Baroness Altmann, a pensions campaigner and commentator, believes that many of the policy changes already announced for pensions will continue in 2019 as the market settles down after the Pension Freedoms revolution of 2015.
Despite the freedoms opening up new options and the success of auto-enrolment she believe there are many weaknesses that need correcting including poor provision for the self-employed, lower-paid workers and those in closed defined benefit schemes. While many pension challenges remain she expects to see some progress.
These are her pension predictions for 2019:
1. Auto-enrolment will be finally fully implemented as pension contributions double in April 2019. As pensions auto-enrolment continued to roll out across the country, opt-out rates were unaffected, despite the doubling of contributions in April 2018. Contributions will double again in April 2019, to reach the full 8% of 'band earnings.’ with hopes that the “behavioural impact of inertia,” which has been so successful so far, will keep opt-out rates low. This final increase will coincide with the significant rise in the personal tax threshold, making the higher contributions less noticeable on take-home pay.
2. More mergers of Defined Contribution (DC) pension schemes expected as MasterTrusts must all be authorised by March 2019. By the end of March 2019, all workplace DC pension schemes must be authorised with the Pensions Regulator. Not all of the 80+ MasterTrusts will be able to meet the requirements and a process of consolidation is underway that is likely to see less than 30 MasterTrusts remaining in operation. Many workers will find their pensions transferred to a new scheme and trustees will need to be very careful to ensure members' interests are well looked after.
3. Moves towards consolidation of DB pensions: As 2019 unfolds, assuming the Brexit situation does not delay all other issues, I would expect to see more moves to address the future of DB pensions. Most employers are running closed schemes now and, as time goes on, will have fewer, if any, workers accruing pensions in their scheme. Yet the risks remain with the employer to pay pensions for decades into the future. All sponsors will be looking for ways to offload these risks from their balance sheet, so I would expect increasing moves towards buying out with annuities if affordable, or consideration of the new scheme consolidator approaches for those employers for whom annuitisation is not attractive. The Pensions Regulator's new chief will have an important task in overseeing the workings of these new DB consolidators, especially in light of the ongoing problems related to GMP equalisation.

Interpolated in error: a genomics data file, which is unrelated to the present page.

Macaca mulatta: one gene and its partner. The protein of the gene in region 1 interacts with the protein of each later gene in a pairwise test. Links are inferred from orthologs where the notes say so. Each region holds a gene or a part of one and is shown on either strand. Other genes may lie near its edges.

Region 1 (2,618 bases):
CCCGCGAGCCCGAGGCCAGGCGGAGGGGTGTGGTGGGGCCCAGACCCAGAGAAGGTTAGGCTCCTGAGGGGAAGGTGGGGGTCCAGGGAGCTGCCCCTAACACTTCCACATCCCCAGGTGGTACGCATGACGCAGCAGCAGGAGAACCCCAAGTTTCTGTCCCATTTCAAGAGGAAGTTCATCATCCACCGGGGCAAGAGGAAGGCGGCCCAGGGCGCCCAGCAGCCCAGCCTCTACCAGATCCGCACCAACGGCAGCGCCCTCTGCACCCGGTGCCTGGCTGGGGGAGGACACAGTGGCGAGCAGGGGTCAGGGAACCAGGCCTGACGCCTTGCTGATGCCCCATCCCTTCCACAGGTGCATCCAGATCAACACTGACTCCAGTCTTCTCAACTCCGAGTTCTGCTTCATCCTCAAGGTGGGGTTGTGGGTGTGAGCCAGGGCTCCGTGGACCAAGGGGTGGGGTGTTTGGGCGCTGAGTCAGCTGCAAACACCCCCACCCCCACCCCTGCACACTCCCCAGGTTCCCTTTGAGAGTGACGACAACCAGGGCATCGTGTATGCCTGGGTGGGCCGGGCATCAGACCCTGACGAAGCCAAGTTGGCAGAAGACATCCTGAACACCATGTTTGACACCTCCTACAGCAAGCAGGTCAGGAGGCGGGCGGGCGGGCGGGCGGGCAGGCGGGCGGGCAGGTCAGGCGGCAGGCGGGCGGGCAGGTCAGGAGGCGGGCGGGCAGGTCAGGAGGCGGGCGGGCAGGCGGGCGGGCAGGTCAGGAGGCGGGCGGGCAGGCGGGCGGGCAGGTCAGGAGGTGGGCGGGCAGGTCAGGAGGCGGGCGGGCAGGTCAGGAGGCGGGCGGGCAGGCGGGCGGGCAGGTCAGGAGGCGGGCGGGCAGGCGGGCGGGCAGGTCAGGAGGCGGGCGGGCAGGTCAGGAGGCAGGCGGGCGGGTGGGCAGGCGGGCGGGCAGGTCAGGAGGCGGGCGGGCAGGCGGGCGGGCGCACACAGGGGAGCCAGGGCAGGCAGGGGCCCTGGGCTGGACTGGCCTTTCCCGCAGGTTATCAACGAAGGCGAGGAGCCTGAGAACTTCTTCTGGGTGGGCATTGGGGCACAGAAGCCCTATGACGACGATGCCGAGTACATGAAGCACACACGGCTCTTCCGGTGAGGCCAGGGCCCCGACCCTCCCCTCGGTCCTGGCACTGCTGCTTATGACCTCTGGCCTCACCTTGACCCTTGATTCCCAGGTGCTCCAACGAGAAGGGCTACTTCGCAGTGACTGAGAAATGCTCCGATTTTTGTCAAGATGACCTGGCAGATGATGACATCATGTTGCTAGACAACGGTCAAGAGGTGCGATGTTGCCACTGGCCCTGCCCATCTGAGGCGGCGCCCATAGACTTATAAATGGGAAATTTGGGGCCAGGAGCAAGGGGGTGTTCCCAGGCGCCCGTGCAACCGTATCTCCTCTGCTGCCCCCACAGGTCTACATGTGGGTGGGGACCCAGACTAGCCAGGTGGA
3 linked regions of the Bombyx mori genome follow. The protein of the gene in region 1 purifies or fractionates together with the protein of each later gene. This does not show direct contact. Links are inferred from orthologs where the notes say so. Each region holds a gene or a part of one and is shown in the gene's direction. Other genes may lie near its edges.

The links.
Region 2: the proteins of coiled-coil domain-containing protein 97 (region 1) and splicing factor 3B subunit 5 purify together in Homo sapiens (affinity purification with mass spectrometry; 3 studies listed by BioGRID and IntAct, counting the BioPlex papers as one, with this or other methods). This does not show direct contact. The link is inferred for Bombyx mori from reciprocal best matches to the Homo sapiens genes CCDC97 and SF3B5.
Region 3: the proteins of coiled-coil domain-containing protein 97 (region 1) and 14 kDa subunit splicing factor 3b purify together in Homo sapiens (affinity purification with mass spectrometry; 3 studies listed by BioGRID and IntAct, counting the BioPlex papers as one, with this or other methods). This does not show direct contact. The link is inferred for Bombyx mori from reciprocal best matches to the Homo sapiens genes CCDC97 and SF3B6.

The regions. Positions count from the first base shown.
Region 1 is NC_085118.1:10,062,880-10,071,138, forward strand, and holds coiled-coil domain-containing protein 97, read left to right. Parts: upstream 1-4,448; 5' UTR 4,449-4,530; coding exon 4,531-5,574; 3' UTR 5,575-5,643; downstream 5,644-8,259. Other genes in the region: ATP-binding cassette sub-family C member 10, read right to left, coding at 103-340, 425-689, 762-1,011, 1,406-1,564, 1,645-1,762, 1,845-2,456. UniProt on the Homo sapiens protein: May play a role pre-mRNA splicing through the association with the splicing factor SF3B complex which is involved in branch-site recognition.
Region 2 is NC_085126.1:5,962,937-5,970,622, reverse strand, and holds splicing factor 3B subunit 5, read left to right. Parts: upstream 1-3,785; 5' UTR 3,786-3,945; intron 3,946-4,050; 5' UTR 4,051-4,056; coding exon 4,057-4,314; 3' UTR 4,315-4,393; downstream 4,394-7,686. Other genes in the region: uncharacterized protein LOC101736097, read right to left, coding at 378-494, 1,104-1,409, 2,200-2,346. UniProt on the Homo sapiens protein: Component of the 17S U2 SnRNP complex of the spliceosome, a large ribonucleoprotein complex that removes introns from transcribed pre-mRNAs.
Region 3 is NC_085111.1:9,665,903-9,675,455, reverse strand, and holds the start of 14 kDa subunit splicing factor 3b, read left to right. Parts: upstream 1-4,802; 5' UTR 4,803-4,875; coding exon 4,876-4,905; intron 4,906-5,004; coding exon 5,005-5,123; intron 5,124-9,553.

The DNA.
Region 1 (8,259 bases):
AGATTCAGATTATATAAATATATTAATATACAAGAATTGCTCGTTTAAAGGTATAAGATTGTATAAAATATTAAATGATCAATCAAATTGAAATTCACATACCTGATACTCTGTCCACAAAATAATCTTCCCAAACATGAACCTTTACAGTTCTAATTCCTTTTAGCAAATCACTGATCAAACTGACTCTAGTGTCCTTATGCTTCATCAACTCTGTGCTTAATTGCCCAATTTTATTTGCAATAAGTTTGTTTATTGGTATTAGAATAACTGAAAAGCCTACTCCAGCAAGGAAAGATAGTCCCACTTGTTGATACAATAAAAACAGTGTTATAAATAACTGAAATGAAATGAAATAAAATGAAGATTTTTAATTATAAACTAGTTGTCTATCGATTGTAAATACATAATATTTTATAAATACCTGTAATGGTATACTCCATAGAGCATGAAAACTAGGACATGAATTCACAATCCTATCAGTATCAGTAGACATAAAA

4. Introduction of CDC legislation: I would anticipate that the recent consultation on introducing Collective Defined Contribution (CDC) pensions will result in legislation. This will be particularly relevant to the Royal Mail staff, who are pressing for an alternative to their current DB arrangements which does not entail the wholesale transfer of risk onto each individual member. If this legislation is introduced, I would not expect it to lead to a largescale shift of pension schemes towards CDC. I expect most employers will want to use just DC arrangements in future.
5. Single Financial Guidance Body to start working on Pensions Dashboard. The most important initial obstacle is that current pension records are unreliable.
6. Pension Records. Project urgently needed to check accuracy of pension contribution records and correct errors. During 2019, it is vital that the Pensions Regulator turns its attention towards ensuring pension contributions are paid correctly.
7. Digital Integration. Greater emphasis on digital integration of pension contributions between payroll and providers to improve accuracy, efficiency, security and reliability of data - and lower costs. I expect to see an increasing trend towards assessment of the value for money in pensions. Cutting costs of administration can be achieved by ensuring more pension contributions are moved onto digital platforms via APIs, which can improve the accuracy, security and reliability of pension data.
8. Lowest earners. 2019 needs to see serious attention paid to ensuring the lowest earners are treated fairly in auto-enrolment. The biggest scandal in UK pensions remains unaddressed. Under auto-enrolment, all workers earning above £10,000 a year must be automatically enrolled into a pension scheme chosen by their employer. If employers use the wrong pension administration system, these low earners, mostly women, will be forced to pay 25% extra for their pensions. I have long been urging a solution, with the Pensions Regulator insisting that no low earner should be denied the 25% bonus they are entitled to if their employer chooses the right pension scheme for them.
9. Self Employed. Improving pension coverage for the self employed. There has been a growing gap between the pension coverage for workers, relative to the self-employed. The self-employed rely only on the incentive of 'tax relief' which is opaque and poorly understood. There are several ideas for encouraging self-employed pension contributions, including a form of automatic deduction of contributions via the tax system, but ultimately it seems to me that the pensions industry itself needs to enthuse people about pension. Pensions are a brilliant product since the freedoms were introduced. A public promotion campaign for pensions is long overdue.
10. Simpler Annual Statements to be used in 2019. I expect to see the introduction of simplified statements for pensions during 2019. A prototype statement has been tested and is ready to be rolled out, I hope that all pension providers will either use this voluntarily, or be required to do so by the regulator.